Croatia (50 Kuna, 1993), Ivan Gundulic (1589-1638)

Gundulic was  Croatian Baroque poet. He served in various government positions as a captain of the night, supervisor of the armament magazine, member of the Senate, and judge. In his youth Gundulic wrote 10 plays, which were performed with musical accompaniment. His later works tended to be in the more solemn Baroque Catholic and spiritual style. His most famous work is the epic Osman, based on the defeat of Ottoman Sultan Osman II by the Poles at Chocim (now Ukraine) in Bessarabia in 1621.


Kyrgyzstan(20 Som,2002), Togolok Moldo (1860-1942)

His real name is Bayymbet Abdyrakhmanov was a Kyrgyz poetManaschiand folk song writer. Born in Ak-Talaa district, Naryn province (oblast). Togolok Moldo by his audiences - "togolok" means round-faced, "moldo" means an educated person.

Ukraine (20 Hryven, 2003), Ivan Franko (1856-1916)

A poet, writer, literary and social critic and a political activist, Ivan Franko was one of the most significant Ukrainian writers at the turn of the nineteenth and twentieth centuries. He was a revolutionary democrat, and a founder of the socialist movement in Ukraine. His legacy illustrates the confrontation of ideologies and along with Taras Shevchenko, he had a huge impact on modern literary and political thought in Ukraine. In addition to his own literary work, he also translated the works of William Shakespeare, Lord Byron, Pedro Calderón de la Barca, Dante, Victor Hugo, Goethe and Schiller into Ukrainian. He is best known for “Stolen Happiness” (1893), considered a dramatic masterpiece. In total, Franko wrote more than 1,000 works.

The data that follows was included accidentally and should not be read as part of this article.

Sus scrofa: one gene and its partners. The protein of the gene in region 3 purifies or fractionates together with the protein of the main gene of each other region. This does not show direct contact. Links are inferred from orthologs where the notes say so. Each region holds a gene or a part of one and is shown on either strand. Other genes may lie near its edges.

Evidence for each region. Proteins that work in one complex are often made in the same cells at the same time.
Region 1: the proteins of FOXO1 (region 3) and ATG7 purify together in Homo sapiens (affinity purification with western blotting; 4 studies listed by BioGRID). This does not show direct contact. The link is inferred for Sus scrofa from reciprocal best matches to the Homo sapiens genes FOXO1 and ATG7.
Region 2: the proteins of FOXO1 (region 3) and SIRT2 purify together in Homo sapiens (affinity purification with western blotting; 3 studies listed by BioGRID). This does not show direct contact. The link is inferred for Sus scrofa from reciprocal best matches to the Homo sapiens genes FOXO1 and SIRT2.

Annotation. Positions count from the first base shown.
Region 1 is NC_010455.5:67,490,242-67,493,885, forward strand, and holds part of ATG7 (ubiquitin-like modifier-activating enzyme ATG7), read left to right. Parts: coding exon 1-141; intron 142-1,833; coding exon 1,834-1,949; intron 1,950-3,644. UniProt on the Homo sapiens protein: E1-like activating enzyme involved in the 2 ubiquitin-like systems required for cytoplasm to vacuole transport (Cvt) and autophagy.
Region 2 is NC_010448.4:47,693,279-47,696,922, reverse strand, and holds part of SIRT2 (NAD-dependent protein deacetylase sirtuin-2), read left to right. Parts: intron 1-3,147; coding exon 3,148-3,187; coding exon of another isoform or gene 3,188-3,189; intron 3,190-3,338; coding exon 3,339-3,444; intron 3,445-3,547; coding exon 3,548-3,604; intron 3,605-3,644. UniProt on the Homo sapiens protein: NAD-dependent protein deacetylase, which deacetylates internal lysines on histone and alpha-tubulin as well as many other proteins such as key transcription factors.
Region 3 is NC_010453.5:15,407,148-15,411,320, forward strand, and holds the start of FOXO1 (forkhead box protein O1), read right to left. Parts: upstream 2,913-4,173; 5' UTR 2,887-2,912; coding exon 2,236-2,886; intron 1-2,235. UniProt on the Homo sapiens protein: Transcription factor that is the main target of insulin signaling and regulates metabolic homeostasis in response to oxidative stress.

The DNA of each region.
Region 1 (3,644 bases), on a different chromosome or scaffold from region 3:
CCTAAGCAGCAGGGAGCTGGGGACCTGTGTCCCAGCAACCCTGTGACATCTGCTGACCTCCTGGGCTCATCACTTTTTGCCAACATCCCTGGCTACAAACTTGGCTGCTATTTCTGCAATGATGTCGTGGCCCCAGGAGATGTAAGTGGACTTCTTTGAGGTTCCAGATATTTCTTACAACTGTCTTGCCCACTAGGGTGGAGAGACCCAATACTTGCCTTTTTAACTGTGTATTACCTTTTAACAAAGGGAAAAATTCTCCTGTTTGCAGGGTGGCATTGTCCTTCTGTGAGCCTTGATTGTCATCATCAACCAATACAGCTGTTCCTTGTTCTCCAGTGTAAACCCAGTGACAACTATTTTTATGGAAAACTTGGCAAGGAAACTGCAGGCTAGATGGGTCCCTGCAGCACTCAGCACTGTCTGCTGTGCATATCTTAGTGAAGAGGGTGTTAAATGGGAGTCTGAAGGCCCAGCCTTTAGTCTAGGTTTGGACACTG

Ireland (10 Pounds, 1989), Jonathan Swift (1667 – 1745)

Jonathan Swift was an Anglo-Irish satiristessayist, political pamphleteer, poet and cleric who became Dean of St. Patrick's, Dublin. The foremost prose satirist in English language, Swift became insane in his last years, but until his death he was known as Dublin's foremost citizen. Swift's most famous works is Gulliver's Travels (1726), where the stories of Gulliver's experiences among dwarfs and giants are best known. He is also remembered for works A Modest ProposalA Journal to StellaDrapier's LettersThe Battle of the Books,An Argument Against Abolishing Christianity, and A Tale of a Tub.

Poland (20 Zlotych, 2009), (Juliusz Słowacki (1809-1849)